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Bold print for people who get ansy skimming me and need the quick version, keeping the rest because may be valuable/important/meaningful/vital information, given the vast lack of information about the task being discussed here, to/for thousands of people donating literally hundreds of blood liters.

I can confirm/verify that many (50+ times, 25 different people wearing medical coats with company logo) of my phlebotomists regularly advised "Use Vitamin E because it prevents scar tissue." verbatim (when sitting for Vitals Check, &/or during blood plasma donation process, often repeated by docs/nurses/staff if I go the full twice a week [U.S. Food & Drug Administration {FDA} max allowed by law is 2 donations per week], especially if you've a noticable mark forming/developing, generally seems a kind suggestion).

If you're referring to the iodine er alcohol based disinfectants (to clean the area) they're applying 30 seconds before inserting the venipuncture needle, I never heard or was told that is linked/connected/effected by or with Vitamin E specifically, though of course the cleaning effect is the goal to sterilize (which would theoretically clean away the E), I think generally the advice/suggestion is just to (re)apply Vit E regularly and keep checking results to find the correct self-dosage. I've been mainly told to apply to the skin, but occassionally they'll suggest taking a few drops orally as well (as a precaution maybe, or to balance if you do not get enough from food), though direct epidermal application is the primary method.

From personal experience (about a hundred donations total so far), I never bought any (ever) item from the pharmacies' alternative medicines isle before blood plasma donation, and then I just had to buy another vial of Vitamin-E because when I stopped the scars came back. Before now I only believed in prescription medications, so Vitamin E is impressive. Pharmacies have the concentrated form of Vitamin E which is usually what is told to find for medical purposes.

All said, it is interesting that there is not any clear signage suggesting Vitamin E in donation centers' heavy promotional and medical educational materials which are usually filled with pretty varied risk assessments and guidelines ("Drink lots of water, eat a good meal." in funky print, or on the PA system reminder between hip/pop songs), and yet all (easily 90%, meaning the questions must be frequent about that ugly scar tissue) of the phlebotomists I've worked with knew to suggest the product (there could be a good very extremely profitable cross-promotion opportunity between donation centers and Vitamin E producers to be made), so I gather there is some formal and informal uncertaintly in line with https://www.ncbi.nlm.nih.gov/pmc/articles/PMC3486820/ (http://web.archive.org/web/20201011135835/https://www.ncbi.nlm.nih.gov/pmc/articles/PMC3486820/ , https://scholar.google.com/scholar?cites=18050247519683909952&as_sdt=20000005&sciodt=0,21&hl=en), generally speaking about the greater blood donation world, saying "It is time to shift attention back to donor health, which is indeed no less important than insuring a safe blood supply." ...because medical science is not there yet, there is not any official word yet.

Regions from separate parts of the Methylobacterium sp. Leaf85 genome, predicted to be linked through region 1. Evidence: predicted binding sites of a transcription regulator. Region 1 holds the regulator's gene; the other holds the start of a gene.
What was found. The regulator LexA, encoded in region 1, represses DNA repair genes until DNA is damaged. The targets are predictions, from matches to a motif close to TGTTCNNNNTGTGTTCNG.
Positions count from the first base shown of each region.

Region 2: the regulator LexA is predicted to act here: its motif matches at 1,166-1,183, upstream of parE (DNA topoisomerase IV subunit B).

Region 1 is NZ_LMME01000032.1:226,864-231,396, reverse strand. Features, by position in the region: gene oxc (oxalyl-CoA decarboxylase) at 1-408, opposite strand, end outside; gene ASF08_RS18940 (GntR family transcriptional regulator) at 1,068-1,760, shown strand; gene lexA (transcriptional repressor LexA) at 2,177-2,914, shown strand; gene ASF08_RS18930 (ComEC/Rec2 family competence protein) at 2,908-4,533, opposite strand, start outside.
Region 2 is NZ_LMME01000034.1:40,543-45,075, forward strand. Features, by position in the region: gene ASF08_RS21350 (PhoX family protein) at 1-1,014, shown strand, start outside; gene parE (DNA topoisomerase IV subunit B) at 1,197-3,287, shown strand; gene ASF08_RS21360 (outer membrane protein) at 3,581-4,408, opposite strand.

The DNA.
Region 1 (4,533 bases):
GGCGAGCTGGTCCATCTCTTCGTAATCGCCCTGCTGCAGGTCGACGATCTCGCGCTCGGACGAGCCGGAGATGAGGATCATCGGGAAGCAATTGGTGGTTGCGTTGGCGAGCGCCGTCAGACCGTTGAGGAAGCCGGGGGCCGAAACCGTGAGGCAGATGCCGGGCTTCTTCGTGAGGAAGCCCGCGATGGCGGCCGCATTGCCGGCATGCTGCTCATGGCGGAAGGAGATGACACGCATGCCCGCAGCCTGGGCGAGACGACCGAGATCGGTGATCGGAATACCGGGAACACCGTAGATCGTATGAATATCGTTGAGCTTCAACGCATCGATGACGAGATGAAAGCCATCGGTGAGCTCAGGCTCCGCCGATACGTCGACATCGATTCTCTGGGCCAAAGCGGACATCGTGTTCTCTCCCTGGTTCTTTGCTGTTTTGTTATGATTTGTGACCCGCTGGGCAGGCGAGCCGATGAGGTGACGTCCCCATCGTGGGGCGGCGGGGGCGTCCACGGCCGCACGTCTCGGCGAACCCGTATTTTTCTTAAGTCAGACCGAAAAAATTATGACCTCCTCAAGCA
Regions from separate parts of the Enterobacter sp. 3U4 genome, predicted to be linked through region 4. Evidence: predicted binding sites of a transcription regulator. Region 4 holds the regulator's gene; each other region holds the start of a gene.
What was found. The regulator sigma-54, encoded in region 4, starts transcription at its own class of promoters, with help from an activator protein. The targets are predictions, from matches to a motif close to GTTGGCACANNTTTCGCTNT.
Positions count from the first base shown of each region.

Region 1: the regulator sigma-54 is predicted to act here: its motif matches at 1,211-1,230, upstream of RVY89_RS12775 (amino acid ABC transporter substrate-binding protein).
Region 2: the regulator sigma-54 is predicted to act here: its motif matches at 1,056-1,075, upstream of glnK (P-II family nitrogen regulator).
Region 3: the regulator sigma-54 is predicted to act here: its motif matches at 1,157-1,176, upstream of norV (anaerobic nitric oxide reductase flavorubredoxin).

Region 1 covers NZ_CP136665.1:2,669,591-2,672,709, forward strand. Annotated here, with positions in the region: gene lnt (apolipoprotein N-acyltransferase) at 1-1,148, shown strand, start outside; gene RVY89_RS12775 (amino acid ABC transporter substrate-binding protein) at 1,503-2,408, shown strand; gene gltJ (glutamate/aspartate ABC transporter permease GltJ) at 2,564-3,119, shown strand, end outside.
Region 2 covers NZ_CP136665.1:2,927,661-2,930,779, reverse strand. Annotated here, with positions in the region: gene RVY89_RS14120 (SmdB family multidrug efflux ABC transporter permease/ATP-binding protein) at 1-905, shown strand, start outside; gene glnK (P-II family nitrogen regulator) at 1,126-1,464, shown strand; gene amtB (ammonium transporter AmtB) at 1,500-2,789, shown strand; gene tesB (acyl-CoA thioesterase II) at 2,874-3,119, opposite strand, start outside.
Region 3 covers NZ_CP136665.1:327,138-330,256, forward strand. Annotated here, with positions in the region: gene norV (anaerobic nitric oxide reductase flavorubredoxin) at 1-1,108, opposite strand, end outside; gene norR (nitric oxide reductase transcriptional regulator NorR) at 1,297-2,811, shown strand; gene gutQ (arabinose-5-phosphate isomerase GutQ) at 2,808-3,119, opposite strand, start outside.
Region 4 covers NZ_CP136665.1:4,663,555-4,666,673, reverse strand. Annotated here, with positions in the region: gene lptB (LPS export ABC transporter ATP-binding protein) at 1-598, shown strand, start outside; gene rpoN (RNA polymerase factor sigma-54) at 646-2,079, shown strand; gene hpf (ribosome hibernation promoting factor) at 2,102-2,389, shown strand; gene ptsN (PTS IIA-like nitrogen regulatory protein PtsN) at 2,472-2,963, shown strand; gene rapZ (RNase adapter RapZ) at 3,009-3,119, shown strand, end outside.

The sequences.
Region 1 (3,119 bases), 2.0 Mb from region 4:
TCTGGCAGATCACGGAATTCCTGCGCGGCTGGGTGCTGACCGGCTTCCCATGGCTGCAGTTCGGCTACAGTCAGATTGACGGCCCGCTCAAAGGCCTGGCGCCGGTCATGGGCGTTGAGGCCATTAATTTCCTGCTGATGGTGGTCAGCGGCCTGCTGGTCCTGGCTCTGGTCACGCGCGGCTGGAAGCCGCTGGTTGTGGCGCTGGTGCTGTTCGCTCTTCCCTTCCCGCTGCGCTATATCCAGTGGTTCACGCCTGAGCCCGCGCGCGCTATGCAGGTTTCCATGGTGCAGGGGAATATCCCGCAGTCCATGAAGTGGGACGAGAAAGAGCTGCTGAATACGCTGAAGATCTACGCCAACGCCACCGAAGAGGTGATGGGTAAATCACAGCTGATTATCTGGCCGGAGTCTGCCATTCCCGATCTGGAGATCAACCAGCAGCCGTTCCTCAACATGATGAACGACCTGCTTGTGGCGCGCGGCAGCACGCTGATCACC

I link to the US National Institutes of Health generally there because there is not any specific known Vitamin E + Blood Vessel information listed, nor for FDA guidelines apparently.

What does it mean if that the phlebotomists/doctors/nurses/staff make suggestions (for Vitamin E, pronouncedly) but the organizations behind them do not want to speak so clearly (pronouncedly about Vitamin E)? For us it means we might have to make the decision on our own about what to value (in terms of Vitamin E).

In terms of your question wording--I notice you wrote "after" in the question title, but you wrote "before" in the question body--do you mean Before + After then? I asked & was told to apply afterwards, you were told before? So if regular, both?

I apply before and after between several times a week and sometimes multiple times a day depending on the severity of the wound, which depends on who the phlebotamist is that sticks you, and the angle of the needle maybe, which varies because they're human (and if you by yourself move your muscles while needled it can tear, you're human too), so you need to be the final judge of how much you were pricked and how it's healing.